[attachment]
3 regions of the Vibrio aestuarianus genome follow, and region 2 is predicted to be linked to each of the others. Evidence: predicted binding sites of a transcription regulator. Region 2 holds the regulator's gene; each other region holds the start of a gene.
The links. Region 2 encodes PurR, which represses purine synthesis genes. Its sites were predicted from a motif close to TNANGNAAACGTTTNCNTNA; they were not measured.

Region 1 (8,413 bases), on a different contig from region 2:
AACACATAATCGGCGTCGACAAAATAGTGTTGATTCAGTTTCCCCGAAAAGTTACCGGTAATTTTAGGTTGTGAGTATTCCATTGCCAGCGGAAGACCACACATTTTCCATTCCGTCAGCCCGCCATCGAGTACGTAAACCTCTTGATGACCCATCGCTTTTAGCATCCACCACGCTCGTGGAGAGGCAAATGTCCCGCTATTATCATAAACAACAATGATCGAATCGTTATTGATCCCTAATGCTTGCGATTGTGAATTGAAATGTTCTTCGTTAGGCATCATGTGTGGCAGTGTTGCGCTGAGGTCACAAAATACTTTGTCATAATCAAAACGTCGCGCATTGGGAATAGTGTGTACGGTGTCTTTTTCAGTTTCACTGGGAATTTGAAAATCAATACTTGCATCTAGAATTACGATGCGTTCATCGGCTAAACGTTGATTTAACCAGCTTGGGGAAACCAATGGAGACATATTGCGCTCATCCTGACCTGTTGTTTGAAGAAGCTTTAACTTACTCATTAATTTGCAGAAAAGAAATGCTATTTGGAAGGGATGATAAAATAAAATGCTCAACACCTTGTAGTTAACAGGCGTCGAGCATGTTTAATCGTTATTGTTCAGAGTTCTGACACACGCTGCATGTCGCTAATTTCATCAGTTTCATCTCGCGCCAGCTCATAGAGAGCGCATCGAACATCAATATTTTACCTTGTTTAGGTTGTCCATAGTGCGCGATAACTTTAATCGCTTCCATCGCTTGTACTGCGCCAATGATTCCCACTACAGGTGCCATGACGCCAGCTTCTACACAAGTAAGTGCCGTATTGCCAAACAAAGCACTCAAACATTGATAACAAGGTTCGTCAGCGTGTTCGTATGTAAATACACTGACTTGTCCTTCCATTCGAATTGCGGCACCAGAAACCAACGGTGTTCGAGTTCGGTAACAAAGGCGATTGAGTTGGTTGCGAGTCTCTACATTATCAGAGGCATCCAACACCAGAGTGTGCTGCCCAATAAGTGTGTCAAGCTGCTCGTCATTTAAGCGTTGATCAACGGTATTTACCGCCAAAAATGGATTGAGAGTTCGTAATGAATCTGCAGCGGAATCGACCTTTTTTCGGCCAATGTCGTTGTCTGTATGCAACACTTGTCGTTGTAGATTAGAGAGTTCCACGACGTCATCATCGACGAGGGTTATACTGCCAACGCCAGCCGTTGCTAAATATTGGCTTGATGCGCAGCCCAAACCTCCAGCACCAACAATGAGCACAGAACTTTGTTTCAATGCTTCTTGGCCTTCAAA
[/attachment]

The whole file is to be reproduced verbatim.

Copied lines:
3 regions of the Vibrio aestuarianus genome follow, and region 2 is predicted to be linked to each of the others. Evidence: predicted binding sites of a transcription regulator. Region 2 holds the regulator's gene; each other region holds the start of a gene.
The links. Region 2 encodes PurR, which represses purine synthesis genes. Its sites were predicted from a motif close to TNANGNAAACGTTTNCNTNA; they were not measured.

Region 1 (8,413 bases), on a different contig from region 2:
AACACATAATCGGCGTCGACAAAATAGTGTTGATTCAGTTTCCCCGAAAAGTTACCGGTAATTTTAGGTTGTGAGTATTCCATTGCCAGCGGAAGACCACACATTTTCCATTCCGTCAGCCCGCCATCGAGTACGTAAACCTCTTGATGACCCATCGCTTTTAGCATCCACCACGCTCGTGGAGAGGCAAATGTCCCGCTATTATCATAAACAACAATGATCGAATCGTTATTGATCCCTAATGCTTGCGATTGTGAATTGAAATGTTCTTCGTTAGGCATCATGTGTGGCAGTGTTGCGCTGAGGTCACAAAATACTTTGTCATAATCAAAACGTCGCGCATTGGGAATAGTGTGTACGGTGTCTTTTTCAGTTTCACTGGGAATTTGAAAATCAATACTTGCATCTAGAATTACGATGCGTTCATCGGCTAAACGTTGATTTAACCAGCTTGGGGAAACCAATGGAGACATATTGCGCTCATCCTGACCTGTTGTTTGAAGAAGCTTTAACTTACTCATTAATTTGCAGAAAAGAAATGCTATTTGGAAGGGATGATAAAATAAAATGCTCAACACCTTGTAGTTAACAGGCGTCGAGCATGTTTAATCGTTATTGTTCAGAGTTCTGACACACGCTGCATGTCGCTAATTTCATCAGTTTCATCTCGCGCCAGCTCATAGAGAGCGCATCGAACATCAATATTTTACCTTGTTTAGGTTGTCCATAGTGCGCGATAACTTTAATCGCTTCCATCGCTTGTACTGCGCCAATGATTCCCACTACAGGTGCCATGACGCCAGCTTCTACACAAGTAAGTGCCGTATTGCCAAACAAAGCACTCAAACATTGATAACAAGGTTCGTCAGCGTGTTCGTATGTAAATACACTGACTTGTCCTTCCATTCGAATTGCGGCACCAGAAACCAACGGTGTTCGAGTTCGGTAACAAAGGCGATTGAGTTGGTTGCGAGTCTCTACATTATCAGAGGCATCCAACACCAGAGTGTGCTGCCCAATAAGTGTGTCAAGCTGCTCGTCATTTAAGCGTTGATCAACGGTATTTACCGCCAAAAATGGATTGAGAGTTCGTAATGAATCTGCAGCGGAATCGACCTTTTTTCGGCCAATGTCGTTGTCTGTATGCAACACTTGTCGTTGTAGATTAGAGAGTTCCACGACGTCATCATCGACGAGGGTTATACTGCCAACGCCAGCCGTTGCTAAATATTGGCTTGATGCGCAGCCCAAACCTCCAGCACCAACAATGAGCACAGAACTTTGTTTCAATGCTTCTTGGCCTTCAAA